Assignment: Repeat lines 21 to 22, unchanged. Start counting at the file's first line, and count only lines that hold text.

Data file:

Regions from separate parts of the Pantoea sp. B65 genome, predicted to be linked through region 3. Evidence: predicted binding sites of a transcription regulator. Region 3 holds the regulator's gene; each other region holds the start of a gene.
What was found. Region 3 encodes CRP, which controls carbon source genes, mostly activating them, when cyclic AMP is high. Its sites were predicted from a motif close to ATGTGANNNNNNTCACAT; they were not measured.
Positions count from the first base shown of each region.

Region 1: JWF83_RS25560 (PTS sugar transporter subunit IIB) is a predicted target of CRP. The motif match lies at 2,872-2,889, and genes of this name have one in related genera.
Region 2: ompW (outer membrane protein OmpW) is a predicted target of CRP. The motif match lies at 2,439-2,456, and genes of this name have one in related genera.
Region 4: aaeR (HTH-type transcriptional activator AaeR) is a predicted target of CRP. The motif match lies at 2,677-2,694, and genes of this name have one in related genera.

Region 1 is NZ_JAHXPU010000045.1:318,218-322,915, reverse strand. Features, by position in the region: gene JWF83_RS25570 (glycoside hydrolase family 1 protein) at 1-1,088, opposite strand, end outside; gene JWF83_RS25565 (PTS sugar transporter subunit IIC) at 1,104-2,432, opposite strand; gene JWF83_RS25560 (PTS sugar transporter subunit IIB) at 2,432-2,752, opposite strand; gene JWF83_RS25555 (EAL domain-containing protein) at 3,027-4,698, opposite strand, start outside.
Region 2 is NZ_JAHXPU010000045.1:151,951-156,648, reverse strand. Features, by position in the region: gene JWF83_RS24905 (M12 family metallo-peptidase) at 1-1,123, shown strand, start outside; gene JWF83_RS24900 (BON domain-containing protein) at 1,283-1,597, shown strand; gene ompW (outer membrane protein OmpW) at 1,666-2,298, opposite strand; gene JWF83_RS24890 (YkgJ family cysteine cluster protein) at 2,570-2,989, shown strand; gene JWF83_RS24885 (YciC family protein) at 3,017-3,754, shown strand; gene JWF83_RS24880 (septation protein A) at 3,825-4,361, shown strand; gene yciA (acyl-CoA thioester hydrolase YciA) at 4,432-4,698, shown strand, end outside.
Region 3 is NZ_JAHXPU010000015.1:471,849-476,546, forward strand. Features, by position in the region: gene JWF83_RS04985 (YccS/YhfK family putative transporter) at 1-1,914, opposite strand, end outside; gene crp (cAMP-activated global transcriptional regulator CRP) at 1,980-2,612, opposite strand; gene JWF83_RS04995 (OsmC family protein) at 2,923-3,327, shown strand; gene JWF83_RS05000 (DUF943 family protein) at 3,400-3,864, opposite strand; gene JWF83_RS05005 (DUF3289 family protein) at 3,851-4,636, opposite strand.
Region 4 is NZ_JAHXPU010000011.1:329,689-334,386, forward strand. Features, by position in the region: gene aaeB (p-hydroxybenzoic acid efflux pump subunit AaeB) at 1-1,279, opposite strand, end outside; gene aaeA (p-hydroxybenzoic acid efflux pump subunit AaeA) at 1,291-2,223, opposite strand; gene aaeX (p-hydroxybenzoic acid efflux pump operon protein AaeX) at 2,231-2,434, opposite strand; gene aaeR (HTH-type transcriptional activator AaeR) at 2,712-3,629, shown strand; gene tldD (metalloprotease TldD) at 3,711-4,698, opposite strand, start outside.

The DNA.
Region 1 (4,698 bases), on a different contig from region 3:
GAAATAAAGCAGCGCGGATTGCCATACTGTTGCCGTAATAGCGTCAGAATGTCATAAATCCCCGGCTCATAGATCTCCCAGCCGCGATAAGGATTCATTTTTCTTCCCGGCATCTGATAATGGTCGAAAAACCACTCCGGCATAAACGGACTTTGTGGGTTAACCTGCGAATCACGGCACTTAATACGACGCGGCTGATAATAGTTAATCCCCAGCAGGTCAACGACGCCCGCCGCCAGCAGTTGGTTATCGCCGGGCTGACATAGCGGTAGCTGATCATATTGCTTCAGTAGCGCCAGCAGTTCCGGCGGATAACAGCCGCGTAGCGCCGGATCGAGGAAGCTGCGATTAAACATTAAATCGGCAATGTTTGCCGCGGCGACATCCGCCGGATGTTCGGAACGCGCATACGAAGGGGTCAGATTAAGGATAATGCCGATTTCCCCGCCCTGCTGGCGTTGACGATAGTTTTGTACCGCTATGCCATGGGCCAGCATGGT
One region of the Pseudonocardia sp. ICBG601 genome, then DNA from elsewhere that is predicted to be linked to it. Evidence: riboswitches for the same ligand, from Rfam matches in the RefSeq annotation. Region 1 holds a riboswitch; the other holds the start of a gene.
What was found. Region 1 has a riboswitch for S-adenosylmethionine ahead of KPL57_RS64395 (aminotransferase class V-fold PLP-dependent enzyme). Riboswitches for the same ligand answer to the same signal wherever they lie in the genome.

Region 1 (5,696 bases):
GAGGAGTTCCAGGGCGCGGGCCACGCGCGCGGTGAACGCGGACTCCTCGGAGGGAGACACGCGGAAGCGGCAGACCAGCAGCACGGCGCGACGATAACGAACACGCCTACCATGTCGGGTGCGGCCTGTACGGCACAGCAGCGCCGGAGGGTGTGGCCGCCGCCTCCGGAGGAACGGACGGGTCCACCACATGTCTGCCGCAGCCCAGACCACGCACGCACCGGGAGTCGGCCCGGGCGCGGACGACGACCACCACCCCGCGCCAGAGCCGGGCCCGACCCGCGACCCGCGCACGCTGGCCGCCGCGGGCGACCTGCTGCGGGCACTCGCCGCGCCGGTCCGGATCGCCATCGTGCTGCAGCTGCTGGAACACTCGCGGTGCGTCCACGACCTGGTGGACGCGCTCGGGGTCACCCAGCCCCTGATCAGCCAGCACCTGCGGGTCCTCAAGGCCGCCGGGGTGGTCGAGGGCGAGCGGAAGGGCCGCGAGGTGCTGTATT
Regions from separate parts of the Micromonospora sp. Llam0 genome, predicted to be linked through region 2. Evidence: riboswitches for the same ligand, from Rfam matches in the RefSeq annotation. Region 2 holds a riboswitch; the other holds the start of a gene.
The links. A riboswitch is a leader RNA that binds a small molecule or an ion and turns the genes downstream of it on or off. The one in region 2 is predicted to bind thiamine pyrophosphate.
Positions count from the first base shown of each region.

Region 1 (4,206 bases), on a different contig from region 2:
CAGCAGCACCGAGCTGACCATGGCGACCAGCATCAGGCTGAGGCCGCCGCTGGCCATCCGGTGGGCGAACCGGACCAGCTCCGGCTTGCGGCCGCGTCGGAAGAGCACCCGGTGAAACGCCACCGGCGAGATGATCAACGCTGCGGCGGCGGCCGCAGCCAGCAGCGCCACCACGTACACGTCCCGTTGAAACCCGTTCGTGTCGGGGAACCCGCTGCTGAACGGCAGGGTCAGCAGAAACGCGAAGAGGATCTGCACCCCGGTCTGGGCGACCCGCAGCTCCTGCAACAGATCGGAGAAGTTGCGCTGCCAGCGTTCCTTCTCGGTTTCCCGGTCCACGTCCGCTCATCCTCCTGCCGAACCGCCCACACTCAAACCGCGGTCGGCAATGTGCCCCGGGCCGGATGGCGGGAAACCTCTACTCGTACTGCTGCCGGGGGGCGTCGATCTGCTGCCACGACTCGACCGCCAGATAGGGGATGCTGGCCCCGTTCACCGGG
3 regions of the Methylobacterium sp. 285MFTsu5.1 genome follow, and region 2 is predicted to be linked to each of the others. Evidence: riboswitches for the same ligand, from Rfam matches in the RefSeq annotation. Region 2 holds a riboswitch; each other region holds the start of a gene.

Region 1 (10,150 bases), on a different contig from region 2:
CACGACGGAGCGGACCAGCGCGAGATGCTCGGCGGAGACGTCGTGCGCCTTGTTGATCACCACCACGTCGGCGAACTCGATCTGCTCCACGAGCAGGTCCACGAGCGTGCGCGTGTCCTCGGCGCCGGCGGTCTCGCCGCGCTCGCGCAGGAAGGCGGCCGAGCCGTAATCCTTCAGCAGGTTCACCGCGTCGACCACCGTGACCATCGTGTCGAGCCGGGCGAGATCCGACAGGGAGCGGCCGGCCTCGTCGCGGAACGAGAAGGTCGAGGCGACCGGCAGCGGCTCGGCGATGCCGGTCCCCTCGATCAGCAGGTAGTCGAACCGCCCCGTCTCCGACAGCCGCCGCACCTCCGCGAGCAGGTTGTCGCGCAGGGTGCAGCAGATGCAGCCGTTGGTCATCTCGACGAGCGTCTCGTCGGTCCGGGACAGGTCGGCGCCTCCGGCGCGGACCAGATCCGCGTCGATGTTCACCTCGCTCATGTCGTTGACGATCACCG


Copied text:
Region 1 (4,206 bases), on a different contig from region 2:
CAGCAGCACCGAGCTGACCATGGCGACCAGCATCAGGCTGAGGCCGCCGCTGGCCATCCGGTGGGCGAACCGGACCAGCTCCGGCTTGCGGCCGCGTCGGAAGAGCACCCGGTGAAACGCCACCGGCGAGATGATCAACGCTGCGGCGGCGGCCGCAGCCAGCAGCGCCACCACGTACACGTCCCGTTGAAACCCGTTCGTGTCGGGGAACCCGCTGCTGAACGGCAGGGTCAGCAGAAACGCGAAGAGGATCTGCACCCCGGTCTGGGCGACCCGCAGCTCCTGCAACAGATCGGAGAAGTTGCGCTGCCAGCGTTCCTTCTCGGTTTCCCGGTCCACGTCCGCTCATCCTCCTGCCGAACCGCCCACACTCAAACCGCGGTCGGCAATGTGCCCCGGGCCGGATGGCGGGAAACCTCTACTCGTACTGCTGCCGGGGGGCGTCGATCTGCTGCCACGACTCGACCGCCAGATAGGGGATGCTGGCCCCGTTCACCGGG